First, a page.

Thursday, August 1, 2013

John Green's The Fault in our Stars

I've been hearing a lot about this John Green piece for a while and I've seen this book in bookstores where I usually hang around but never got to get one for myself.

It wasn't until I stumbled upon Read Philippines that I got interested into reading The Fault in our Stars. The overview kind of intrigued me into reading. Also, it's actually a July Challenge in RP where members are to post their thoughts and reviews on the book and there will be one lucky winner.  

Here is the short summary:

"The story follows the main character, Hazel Grace Lancaster, as she battles cancer. Not only is Hazel trying to live the normal life of a 16-year-old girl, but she is also struggling with what it will be like for her parents after she dies. While Hazel attends a church support group for cancer survivors, she meets a boy that is one year older than her, Augustus Waters. While Augustus had a type of cancer that causes him to lose his leg and wear a prosthetic, it also has a survival rate that is much higher than Hazel's death sentence."
 -"excerpt from Bookrags"


I've only finished reading The Fault in our Stars last Monday night after a week of reading it by chapters. The concept of the story (Cancer patients who fall in love and families and love ones who are going to be left behind) reminded me of Nicholas Sparks' A Walk to Remember and Lurlene Mcdaniel's Goodbye Doesn't Mean Forever. Yes, the ending is quite tragic but we can't blame John Green since it's quite obvious how the story would end. It would either Hazel dies or Augustus. For me, I never thought it was going to be Augustus. He just seemed to be the most healthy guy among all the sick young kids mentioned in the story. I pictured him as Tony Stark with only an iron leg. Funny and strong with incredible thoughts and quotes that make sense. I personally like the line he said in the first day he was with Hazel.

"It's a metaphor, see. You put the killing thing between your teeth without giving it the power to kill you."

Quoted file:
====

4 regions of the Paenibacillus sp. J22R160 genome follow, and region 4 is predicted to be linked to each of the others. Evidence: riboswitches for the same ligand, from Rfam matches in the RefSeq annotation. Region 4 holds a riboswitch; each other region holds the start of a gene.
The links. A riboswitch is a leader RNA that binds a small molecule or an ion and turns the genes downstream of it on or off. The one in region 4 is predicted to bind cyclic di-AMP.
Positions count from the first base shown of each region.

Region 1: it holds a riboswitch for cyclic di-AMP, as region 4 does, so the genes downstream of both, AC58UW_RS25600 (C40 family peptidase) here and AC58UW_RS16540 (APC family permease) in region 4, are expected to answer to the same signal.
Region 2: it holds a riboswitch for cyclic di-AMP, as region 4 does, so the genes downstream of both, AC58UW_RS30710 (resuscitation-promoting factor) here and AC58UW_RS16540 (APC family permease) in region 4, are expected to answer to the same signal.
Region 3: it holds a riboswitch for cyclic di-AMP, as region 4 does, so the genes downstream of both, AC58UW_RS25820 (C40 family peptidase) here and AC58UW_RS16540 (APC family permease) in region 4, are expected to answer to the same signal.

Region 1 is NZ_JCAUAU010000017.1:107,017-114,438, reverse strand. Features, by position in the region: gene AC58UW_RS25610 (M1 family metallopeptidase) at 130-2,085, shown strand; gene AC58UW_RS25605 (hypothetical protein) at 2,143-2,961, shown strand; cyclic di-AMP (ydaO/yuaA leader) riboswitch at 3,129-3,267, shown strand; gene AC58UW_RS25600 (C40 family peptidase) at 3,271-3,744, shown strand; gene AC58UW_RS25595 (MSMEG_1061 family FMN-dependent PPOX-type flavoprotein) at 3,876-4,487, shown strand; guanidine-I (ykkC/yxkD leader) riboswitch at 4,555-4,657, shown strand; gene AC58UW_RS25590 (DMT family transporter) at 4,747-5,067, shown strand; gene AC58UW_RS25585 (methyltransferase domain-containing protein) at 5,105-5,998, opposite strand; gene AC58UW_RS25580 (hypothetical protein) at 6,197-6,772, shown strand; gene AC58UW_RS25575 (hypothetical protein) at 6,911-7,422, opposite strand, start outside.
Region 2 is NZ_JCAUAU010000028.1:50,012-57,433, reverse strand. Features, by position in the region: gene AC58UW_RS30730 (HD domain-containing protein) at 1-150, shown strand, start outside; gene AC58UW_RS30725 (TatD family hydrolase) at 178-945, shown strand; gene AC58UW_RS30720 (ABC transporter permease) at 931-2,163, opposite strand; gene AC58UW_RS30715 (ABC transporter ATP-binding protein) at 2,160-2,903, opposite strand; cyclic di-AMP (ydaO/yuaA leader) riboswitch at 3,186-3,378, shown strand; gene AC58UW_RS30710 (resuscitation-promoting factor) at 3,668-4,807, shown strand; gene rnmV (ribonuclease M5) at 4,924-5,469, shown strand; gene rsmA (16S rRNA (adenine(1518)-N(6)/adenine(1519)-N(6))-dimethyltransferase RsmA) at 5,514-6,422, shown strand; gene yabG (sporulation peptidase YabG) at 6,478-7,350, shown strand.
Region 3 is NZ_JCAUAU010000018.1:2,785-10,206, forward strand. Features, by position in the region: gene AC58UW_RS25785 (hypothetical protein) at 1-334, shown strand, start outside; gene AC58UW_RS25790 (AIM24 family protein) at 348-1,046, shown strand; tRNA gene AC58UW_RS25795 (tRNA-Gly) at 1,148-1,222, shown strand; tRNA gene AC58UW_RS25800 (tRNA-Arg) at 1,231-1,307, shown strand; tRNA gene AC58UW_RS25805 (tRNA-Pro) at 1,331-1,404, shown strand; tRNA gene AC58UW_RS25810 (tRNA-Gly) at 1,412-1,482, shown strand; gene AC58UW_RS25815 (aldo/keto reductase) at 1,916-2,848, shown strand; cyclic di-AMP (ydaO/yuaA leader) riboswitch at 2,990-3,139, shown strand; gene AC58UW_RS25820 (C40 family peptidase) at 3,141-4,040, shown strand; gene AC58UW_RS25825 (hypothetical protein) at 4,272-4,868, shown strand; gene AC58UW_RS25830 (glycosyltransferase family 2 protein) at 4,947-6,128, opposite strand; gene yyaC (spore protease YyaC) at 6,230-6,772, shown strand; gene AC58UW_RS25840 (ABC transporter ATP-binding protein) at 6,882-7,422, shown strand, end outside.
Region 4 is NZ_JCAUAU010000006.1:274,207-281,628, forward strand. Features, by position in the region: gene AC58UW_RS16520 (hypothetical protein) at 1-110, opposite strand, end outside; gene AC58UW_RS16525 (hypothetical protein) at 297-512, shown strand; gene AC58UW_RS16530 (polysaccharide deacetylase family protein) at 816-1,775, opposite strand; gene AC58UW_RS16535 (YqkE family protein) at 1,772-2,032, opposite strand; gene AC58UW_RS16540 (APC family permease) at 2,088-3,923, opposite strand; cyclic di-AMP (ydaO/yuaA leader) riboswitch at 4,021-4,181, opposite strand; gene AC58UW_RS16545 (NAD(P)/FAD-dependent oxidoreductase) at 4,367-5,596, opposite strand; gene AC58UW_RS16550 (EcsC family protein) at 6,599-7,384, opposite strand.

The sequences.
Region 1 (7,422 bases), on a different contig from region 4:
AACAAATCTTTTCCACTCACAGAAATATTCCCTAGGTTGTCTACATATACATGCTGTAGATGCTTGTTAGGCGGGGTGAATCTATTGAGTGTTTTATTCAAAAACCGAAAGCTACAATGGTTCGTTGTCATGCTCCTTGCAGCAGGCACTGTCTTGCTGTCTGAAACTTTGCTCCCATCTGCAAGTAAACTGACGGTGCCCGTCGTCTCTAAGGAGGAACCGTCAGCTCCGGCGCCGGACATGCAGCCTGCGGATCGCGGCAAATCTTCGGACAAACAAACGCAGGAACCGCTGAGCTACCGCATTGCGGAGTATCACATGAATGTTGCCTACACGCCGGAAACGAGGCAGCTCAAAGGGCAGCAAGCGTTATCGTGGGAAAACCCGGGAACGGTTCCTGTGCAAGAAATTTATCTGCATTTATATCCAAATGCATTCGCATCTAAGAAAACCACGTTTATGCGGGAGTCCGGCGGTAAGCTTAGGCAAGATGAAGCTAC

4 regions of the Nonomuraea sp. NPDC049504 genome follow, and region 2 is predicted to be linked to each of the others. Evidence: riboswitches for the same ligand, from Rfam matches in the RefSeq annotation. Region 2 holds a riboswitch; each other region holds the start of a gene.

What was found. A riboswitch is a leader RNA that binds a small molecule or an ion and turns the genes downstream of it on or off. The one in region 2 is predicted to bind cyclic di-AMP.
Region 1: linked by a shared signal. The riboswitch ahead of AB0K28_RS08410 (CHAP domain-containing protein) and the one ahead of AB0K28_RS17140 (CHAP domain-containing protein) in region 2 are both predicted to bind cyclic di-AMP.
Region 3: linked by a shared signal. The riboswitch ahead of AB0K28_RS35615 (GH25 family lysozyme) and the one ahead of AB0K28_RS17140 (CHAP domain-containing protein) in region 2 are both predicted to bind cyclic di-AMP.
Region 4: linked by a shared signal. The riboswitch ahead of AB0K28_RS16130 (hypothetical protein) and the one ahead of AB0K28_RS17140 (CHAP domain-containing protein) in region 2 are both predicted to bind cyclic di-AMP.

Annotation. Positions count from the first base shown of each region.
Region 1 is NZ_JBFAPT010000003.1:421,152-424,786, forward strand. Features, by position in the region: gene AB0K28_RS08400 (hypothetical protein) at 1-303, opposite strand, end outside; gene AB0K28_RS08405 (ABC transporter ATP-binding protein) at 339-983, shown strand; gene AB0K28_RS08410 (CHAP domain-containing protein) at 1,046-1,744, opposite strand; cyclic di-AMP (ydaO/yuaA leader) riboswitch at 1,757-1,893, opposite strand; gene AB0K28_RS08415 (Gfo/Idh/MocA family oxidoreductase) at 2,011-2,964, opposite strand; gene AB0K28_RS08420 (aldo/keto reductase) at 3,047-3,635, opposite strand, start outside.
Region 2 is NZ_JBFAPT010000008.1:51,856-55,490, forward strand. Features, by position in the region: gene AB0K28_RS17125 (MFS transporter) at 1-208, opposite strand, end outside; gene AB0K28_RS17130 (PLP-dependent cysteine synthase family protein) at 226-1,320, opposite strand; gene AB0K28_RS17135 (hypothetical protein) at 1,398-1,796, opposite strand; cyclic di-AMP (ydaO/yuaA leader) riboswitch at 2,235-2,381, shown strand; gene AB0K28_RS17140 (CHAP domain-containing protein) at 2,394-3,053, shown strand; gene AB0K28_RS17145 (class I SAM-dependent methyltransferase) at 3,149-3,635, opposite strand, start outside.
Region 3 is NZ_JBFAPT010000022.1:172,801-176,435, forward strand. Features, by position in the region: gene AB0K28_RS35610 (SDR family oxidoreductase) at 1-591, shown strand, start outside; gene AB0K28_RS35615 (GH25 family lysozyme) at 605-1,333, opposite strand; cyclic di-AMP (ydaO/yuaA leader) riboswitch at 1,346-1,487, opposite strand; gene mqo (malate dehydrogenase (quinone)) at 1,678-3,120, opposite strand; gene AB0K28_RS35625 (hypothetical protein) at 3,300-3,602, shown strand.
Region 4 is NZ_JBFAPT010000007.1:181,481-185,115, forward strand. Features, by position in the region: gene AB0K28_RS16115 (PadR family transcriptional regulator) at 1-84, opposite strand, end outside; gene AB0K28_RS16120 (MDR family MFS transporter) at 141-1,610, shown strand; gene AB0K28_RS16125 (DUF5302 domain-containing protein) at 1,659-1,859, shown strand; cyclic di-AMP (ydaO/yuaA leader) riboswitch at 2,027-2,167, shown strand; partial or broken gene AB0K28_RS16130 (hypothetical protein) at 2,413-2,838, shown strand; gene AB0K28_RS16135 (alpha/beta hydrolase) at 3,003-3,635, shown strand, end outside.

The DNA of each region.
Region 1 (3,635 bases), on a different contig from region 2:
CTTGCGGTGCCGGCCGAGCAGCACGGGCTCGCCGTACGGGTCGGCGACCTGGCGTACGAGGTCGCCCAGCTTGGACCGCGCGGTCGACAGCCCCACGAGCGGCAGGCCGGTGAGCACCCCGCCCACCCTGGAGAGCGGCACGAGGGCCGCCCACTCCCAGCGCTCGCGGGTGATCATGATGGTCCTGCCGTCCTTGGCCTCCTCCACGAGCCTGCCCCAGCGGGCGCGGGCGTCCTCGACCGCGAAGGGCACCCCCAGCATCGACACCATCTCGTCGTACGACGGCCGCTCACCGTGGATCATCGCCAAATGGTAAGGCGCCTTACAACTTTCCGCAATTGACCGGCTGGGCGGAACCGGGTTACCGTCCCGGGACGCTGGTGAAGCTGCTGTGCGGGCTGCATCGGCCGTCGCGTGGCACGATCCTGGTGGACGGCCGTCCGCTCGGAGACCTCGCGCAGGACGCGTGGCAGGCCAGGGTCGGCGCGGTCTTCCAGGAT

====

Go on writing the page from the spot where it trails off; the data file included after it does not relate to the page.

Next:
I have to admit that the story is really touching. When reading its overview, reader would automatically see the book as something really-really dramatic but surprisingly, after reading it, I have to admit that it's not just all drama. There are lots of funny scenes and I admire John Green for this incredible writing skill. It's rare to mix drama and humor plus it is actually a tearjerker.

John Green exposed something really awesome about people with illnesses like Hazel and Augustus. These kids inspires us to be strong and the metaphor Augustus kept on saying only proves that no one or nothing can hurt us without our consent. The pain of their illnesses didn't keep them from enjoying the time left in their lives. They laugh, they play, they fall in love and even make their eulogies in advance. It was silly(all the advance eulogy making) but I find it really courageous. Only few people are tough enough to accept their fate and and even prepare eulogies.

In general, The Fault of the Stars is a 5 star for me. It's a wonderful story for teens and families plus it teaches a lot of lessons, some in funny ways and most in melodramatic ways.


  1. "If a tear rolls down whist reading then you have fallen head over heels for the book..."
    One such book is the one I started and completed this weekend..
    The Fault in Our Stars put a smile on my face, spread warmth to my heart, broke it and then stitched it back saying "It is possible to live with pain"!!!
    There are some real, real people in unreal world of Literature.. and I just visited few in this book.
    John Green, the writer has a way to put things bluntly which is quite rare these days. If books can take us to the most unbelievable places then at times they need to put us back in to reality too at times.
    A weekend well spent...

    1. I totally agree... I really fell for this book.



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